Vertebrate animals, such as zebrafish, use Adult Stem Cells (ASCs) to grow the adult from the embryo and for homeostasis and repair of its constitutive tissues. Defects in ASCs are responsible for a variety of diseases and syndromes, including aplastic anemias and hair graying. We have developed the zebrafish melanocyte stem cell (MSC) as a model for studying ASC regulation. In this proposal, we develop clonal labeling techniques to investigate how the MSC segregates from Direct-Developing lineages in the forming neural crest, and how different molecular mechanisms control different aspects of MSC regulation. A key feature of some ASCs, as well as cancer stem cells, is the transitions between proliferative and quiescent states. In the zebrafish larvae, melanocyte development is largely completed by 3 days post fertilization (dpf). Differentiated melanocytes repress, or impose quiescence, on MSC, preventing melanocyte development after 3dpf. We have identified drugs that cause development of excess melanocytes in the larval zebrafish. We will test the hypothesis that these drugs act to relieve repression, transiting the MSC from quiescence to proliferation. We will also ask whether repression-relieving drugs sensitize the quiescent MSC to cell cycle-dependent chemotherapeutics such as oxaliplatin. We will use our assay to distinguish between late developing excess melanocytes from early melanocytes to perform an unbiased screen for mutations in genes that regulate repression and quiescence in the MSC.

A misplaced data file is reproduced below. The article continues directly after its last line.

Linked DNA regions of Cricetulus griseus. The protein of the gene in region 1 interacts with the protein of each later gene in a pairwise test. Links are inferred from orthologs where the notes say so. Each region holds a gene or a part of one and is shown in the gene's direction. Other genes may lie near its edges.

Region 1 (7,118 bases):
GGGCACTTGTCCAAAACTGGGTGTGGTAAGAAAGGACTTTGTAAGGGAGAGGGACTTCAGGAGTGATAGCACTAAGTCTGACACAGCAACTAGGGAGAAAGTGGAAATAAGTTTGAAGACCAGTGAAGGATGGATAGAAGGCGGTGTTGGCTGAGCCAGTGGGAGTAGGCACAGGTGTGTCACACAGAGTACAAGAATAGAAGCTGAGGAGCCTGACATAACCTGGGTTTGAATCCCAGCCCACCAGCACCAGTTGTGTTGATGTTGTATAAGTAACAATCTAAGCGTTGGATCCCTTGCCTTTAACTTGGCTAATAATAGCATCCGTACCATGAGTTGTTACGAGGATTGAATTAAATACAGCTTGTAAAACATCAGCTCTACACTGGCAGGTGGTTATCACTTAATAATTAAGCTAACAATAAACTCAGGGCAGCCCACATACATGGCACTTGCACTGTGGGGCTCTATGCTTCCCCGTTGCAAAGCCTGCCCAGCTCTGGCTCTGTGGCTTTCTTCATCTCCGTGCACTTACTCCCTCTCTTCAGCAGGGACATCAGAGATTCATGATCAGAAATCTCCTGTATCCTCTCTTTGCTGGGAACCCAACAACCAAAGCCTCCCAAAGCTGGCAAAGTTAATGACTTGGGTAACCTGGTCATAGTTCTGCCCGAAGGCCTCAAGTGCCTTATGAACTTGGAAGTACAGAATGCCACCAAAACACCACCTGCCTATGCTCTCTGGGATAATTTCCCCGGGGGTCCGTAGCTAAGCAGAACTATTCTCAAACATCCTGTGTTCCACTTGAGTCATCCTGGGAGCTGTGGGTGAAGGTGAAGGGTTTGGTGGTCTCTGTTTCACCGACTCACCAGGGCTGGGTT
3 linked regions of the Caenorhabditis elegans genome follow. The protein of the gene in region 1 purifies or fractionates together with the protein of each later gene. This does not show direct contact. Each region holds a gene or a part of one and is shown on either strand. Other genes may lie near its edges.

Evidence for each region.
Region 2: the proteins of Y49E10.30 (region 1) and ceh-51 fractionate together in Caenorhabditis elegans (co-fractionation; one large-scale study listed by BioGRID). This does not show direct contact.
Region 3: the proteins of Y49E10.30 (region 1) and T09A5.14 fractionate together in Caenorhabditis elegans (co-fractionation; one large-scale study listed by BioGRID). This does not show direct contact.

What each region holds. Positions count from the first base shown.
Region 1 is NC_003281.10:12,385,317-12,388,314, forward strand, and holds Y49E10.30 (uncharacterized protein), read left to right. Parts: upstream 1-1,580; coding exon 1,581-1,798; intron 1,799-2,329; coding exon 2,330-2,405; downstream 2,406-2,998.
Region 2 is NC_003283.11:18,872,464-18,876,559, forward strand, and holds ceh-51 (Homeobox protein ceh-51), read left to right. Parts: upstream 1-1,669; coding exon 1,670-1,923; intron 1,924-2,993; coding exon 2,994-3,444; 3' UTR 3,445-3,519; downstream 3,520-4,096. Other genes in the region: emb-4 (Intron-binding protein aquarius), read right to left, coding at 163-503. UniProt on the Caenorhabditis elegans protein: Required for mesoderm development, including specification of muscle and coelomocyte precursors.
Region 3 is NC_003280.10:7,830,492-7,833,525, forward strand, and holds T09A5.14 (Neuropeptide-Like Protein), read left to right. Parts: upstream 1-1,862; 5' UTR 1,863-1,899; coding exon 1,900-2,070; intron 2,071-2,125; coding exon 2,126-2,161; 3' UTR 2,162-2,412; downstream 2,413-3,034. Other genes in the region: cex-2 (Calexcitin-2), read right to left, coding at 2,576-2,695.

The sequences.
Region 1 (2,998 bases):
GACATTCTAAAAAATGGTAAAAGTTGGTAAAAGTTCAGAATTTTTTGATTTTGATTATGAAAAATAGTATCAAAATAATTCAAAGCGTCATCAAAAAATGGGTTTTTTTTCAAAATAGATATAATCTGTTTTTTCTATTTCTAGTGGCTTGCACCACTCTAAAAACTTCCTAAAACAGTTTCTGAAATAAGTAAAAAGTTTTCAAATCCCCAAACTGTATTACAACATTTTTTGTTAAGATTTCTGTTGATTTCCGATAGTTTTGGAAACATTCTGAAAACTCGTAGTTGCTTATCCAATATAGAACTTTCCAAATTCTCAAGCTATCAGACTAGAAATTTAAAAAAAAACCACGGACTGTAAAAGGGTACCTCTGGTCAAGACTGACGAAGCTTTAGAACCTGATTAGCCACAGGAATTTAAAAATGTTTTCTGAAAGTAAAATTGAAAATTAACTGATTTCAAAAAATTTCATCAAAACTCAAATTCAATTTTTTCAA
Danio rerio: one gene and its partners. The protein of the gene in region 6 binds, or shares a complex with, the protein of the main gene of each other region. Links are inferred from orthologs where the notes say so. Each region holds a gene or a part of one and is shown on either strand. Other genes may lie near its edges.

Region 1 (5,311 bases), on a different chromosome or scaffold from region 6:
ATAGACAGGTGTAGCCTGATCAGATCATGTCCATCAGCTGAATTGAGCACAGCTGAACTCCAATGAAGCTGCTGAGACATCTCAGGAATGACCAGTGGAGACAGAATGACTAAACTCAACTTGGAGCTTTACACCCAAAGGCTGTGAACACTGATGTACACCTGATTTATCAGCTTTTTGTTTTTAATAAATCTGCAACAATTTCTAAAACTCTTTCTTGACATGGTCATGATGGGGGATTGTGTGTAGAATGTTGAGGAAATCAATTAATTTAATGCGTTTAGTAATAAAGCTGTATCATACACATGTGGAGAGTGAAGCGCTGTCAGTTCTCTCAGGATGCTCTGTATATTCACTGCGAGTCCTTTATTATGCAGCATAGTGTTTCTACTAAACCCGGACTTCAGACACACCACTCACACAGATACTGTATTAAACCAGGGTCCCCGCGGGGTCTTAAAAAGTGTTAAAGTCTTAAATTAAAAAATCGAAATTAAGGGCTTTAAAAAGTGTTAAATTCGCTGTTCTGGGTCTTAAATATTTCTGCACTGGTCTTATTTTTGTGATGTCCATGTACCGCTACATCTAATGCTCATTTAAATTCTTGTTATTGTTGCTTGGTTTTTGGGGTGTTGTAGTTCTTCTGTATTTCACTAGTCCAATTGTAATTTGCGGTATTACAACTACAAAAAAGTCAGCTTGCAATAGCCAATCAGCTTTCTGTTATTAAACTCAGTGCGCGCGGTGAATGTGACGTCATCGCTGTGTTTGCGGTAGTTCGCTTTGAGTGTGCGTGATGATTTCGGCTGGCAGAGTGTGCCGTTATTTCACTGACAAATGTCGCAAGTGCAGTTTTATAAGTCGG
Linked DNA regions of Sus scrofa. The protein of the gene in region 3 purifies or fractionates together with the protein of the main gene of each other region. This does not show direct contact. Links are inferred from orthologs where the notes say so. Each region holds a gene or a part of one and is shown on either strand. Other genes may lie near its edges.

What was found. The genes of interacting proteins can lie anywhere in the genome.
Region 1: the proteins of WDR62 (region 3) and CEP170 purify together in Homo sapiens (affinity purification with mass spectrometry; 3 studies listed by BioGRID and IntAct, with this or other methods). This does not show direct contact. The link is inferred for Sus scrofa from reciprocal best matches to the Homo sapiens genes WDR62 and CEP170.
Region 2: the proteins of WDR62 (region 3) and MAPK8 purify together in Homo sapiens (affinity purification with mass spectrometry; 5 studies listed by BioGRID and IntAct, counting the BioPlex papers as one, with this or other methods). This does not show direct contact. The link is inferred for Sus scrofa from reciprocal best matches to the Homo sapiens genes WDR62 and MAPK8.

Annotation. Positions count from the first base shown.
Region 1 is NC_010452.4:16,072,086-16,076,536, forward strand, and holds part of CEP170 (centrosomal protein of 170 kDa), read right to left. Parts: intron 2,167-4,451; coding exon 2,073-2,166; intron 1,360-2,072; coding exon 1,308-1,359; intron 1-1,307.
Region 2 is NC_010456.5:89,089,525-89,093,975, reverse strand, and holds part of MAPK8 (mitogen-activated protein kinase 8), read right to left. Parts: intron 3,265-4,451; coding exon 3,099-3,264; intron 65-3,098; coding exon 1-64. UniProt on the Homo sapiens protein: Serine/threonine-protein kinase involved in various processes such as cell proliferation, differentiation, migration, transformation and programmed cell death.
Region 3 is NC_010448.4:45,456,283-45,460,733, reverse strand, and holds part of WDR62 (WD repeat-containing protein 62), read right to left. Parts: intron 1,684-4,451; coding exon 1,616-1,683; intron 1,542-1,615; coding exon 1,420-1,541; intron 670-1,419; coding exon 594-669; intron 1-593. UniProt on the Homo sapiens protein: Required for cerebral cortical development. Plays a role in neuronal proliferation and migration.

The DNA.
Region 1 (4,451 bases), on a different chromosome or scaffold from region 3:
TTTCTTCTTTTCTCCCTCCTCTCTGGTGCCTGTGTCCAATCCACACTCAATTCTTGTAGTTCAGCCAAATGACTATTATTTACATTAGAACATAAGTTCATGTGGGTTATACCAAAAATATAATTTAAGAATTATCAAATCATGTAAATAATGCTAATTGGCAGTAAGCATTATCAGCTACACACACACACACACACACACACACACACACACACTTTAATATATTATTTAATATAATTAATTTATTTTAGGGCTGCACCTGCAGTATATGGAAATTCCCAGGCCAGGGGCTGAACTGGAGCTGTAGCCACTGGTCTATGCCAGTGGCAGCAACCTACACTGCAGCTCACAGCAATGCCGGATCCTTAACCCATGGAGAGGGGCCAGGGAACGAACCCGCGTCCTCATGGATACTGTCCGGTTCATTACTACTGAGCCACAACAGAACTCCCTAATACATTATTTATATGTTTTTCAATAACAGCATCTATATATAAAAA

Public Health Relevance

Growth, homeostasis and repair of the adult animal is performed by Adult Stem Cells (ASCs). Defects in the regulation of ASCs are responsible for diseases or syndromes such as anaplastic anemia or hair graying. Properties of quiescence and proliferation of ASCs are likely shared by cancer cells and may explain resistance of cancers to cell cycle-dependent chemotherapies. We study the Melanocyte Stem Cell, an ASC in the zebrafish larvae. This project focuses on segregation of stem cell fates in the embryo, in identifying molecular mechanisms responsible for different aspects of ASC regulation, and how quiescence is maintained in the ASC.

National Institute of Health (NIH)
National Institute of General Medical Sciences (NIGMS)
Research Project (R01)
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Development - 2 Study Section (DEV2)
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Haynes, Susan R
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Washington University
Schools of Medicine
Saint Louis
United States
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